In another exemplary embodiment, two prosthesis attachment portions (in analogy to 653) are directly bonded onto the two adjacent teeth 605, while the bridge portion 651 includes in addition to the elliptical cut 659 two further elliptical cuts (in analogy to 659) to receive the two aforementioned prosthesis attachment portions that are directly bonded onto the two adjacent teeth. With that, the two prosthesis attachment portions intended to be directly bonded onto the two adjacent teeth 605 can be adhesively bonded onto the two adjacent teeth 605 prior to the extraction of the non-functional tooth of interest, using the bridge portion 651 as a positioning guide. Then, the non-functional tooth of interest is extracted, and the assembly of prosthesis attachment portion 653 and the dental prosthesis 602 (or respectively the combined part including the prosthesis attachment portion 653 and the dental prosthesis 602) can be placed into the alveole 655. Finally, the bridge portion 651 is inserted so that the three elliptic attachment portions (one shown as 660 and to be made in analogy and bonded to the adjacent teeth) attach with the three elliptical cuts (one shown as 659 and two to be made in analogy to 659) of the bridge portion 651, so that when each such elliptical connection is secured with two pins 671, the final position and orientation of the dental prosthesis 602 with respect to the alveole 655 is achieved and the primary stability is provided.
  • [0300]
    In another exemplary configuration, the bridge portion 651 is pre-assembled (or combined) with the prosthesis attachment portion 653, which is pre-assembled (or combined) with the dental prosthesis 602, and the assembly (or the combined part) is inserted and affixed to the two prosthesis attachment portions being previously directly bonded onto the two adjacent teeth 605 as described before. A separate placement guide, similar to the single bride portion, can be used to place and adhesively bond the two prosthesis attachment portions onto the two adjacent teeth 605 prior to the extraction of the non-functional tooth of interest.
  • [0301]
    Note, according to various embodiments of the present invention, all specific embodiments discussed with the aforementioned various design features of the splint (e.g. 607, FIGS. 78A and 78B, 611 FIG. 84, 631, FIG. 86, 641, FIG. 87, 651, FIGS. 88, 89 and 90) can be applied as they are applicable to design of the various embodiments of the integrated support device (e.g. 501, FIGS. 57 and 58, 521, FIGS. 59 to 66, 71, 72 and 77, 521′, FIG. 71, 593, FIG. 76) and vice versa.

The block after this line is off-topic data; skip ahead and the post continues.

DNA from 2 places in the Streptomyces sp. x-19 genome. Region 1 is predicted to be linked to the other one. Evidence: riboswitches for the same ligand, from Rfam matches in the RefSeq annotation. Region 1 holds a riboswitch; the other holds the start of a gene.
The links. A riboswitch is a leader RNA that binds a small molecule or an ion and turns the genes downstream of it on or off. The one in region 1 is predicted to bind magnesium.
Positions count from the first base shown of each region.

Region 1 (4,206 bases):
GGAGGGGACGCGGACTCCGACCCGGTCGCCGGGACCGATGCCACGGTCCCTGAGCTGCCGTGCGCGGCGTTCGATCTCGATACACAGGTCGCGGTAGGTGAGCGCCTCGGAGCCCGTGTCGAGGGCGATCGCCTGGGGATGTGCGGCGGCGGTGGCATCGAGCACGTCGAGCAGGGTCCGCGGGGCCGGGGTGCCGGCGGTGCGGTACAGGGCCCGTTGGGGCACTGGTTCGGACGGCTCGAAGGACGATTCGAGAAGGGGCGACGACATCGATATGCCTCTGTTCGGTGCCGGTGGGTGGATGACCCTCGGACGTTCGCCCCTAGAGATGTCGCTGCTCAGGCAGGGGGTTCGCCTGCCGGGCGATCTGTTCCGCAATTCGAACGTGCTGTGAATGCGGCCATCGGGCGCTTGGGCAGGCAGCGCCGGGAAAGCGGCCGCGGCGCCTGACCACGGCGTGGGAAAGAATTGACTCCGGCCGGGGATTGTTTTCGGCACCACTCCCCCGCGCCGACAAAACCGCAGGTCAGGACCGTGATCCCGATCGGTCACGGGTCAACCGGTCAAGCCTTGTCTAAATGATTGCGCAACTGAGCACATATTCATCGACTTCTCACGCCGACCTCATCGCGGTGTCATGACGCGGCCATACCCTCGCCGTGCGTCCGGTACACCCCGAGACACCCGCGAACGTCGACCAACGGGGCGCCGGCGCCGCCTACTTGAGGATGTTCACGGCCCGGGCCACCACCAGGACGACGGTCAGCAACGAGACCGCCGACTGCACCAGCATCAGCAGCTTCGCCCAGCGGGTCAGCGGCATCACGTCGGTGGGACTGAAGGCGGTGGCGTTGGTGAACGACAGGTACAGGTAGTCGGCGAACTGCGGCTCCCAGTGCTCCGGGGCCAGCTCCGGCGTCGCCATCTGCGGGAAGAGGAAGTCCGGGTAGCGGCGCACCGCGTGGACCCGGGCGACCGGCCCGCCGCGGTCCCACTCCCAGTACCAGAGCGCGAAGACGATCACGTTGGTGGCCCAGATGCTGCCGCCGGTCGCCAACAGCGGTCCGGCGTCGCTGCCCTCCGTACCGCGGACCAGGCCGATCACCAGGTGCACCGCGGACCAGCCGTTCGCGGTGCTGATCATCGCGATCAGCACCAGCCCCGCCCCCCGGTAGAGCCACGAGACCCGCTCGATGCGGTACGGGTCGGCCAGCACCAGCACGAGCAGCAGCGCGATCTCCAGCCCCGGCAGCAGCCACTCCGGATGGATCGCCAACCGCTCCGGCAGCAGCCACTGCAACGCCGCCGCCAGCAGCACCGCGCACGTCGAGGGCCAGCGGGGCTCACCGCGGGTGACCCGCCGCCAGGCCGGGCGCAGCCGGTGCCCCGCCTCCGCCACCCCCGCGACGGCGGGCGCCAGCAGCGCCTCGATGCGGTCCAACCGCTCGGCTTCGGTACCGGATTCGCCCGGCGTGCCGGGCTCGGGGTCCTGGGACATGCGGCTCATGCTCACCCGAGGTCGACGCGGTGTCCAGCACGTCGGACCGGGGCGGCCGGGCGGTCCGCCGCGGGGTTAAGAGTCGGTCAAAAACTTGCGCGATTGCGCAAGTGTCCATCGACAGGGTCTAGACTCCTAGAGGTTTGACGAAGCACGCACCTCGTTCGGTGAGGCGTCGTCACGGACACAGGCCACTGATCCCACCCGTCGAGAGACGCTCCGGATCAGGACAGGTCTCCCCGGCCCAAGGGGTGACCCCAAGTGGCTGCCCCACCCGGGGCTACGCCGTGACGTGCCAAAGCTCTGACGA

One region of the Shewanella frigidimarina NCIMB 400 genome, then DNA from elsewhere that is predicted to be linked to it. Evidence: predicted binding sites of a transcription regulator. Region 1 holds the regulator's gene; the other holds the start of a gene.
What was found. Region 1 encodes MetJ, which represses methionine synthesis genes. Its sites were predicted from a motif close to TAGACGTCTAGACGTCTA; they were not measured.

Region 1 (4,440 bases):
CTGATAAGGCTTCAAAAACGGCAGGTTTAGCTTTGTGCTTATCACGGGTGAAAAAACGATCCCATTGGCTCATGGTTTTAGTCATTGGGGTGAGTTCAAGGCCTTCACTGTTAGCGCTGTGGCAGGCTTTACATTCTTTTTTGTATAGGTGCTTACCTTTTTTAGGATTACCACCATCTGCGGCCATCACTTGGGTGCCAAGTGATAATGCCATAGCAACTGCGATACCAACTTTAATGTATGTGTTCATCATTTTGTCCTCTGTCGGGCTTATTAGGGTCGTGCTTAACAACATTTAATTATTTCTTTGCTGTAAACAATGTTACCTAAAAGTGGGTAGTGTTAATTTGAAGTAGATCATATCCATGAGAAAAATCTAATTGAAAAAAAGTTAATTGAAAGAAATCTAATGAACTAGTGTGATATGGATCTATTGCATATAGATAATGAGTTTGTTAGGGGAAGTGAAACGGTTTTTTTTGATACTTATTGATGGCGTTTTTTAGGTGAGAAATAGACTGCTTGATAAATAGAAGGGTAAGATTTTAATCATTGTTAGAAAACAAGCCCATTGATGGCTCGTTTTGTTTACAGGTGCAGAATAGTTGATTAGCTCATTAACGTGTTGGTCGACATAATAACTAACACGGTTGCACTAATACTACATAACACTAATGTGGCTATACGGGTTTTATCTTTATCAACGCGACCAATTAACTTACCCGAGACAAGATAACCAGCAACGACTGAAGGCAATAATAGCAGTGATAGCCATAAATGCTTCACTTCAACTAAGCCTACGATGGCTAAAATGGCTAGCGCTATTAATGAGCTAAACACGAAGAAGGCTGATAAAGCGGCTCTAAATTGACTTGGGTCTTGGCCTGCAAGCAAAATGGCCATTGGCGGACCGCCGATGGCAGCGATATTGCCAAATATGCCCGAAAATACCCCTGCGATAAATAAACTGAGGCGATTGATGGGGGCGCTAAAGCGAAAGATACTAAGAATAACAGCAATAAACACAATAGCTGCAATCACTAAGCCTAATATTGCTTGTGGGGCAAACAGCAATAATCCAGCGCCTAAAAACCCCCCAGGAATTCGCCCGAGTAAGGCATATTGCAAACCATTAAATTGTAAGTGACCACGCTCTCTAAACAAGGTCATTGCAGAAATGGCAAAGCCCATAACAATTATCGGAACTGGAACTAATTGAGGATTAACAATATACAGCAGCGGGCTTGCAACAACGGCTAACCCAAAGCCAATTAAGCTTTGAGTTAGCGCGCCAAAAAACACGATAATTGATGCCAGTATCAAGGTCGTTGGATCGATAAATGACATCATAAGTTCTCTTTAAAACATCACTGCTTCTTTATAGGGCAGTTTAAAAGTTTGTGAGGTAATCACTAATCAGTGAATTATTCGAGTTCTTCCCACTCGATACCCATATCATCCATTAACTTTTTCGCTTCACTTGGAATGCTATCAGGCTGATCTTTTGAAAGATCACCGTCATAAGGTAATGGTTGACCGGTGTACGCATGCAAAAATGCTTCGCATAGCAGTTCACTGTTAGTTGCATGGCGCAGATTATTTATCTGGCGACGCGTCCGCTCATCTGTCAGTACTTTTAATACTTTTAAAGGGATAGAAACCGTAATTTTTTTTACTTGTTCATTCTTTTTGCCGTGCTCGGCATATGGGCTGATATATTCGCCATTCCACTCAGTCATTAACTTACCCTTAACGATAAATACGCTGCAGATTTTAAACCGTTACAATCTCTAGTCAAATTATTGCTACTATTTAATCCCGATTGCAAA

• [0302]
    Miscellaneous
  • [0303]
    One of ordinary skill in the art will recognize that various aspects of the inventions as explained above can readily be combined with each other.
  • [0304]
    The meaning of “CAD” shall include but shall not be limited to any and all technology of computer aided design.
  • [0305]
    The meaning of “CAM” shall include but shall not be limited to any and all technology of computer aided manufacturing.
  • [0306]
    The meaning of “CNC” shall include but shall not be limited to any and all technology of computer numerical control as it relates to manufacturing machinery and systems, including but not limited to rapid prototyping devices and systems.
  • [0307]
    The meaning of “rapid prototyping” shall include but shall not be limited to all technologies qualified for manufacturing of copies of virtual three-dimensional objects and also technologies qualified for mass customization or the mass production of copies of customized or adapted geometries to the needs of an individual patient. Rapid prototyping in this context shall include but not be limited to manufacturing technologies based on the digital data, by a process that includes depositing material, in accordance with the digital data, layer-by-layer in a plurality of layers each constituting a two-dimensional cross section of a solid object having an edge defined by data of the three-dimensional surface, the layers being stacked in a third dimension to form the solid object having a three-dimensional surface defined by the data. All such rapid prototyping technologies can be used directly to manufacture the part of interest, for example, by selective laser sintering or indirectly by fabricating first, e.g., a resin or wax sample of the part of interest and second using for example, “lost-wax” casing to duplicate such sample and fabricate therewith the part of interest. It also includes sintering techniques where the “green” body is printed in response to computerized numerical controlled (CNC) data and then sintered to its final material properties. Sintering in this context includes pressure and heat.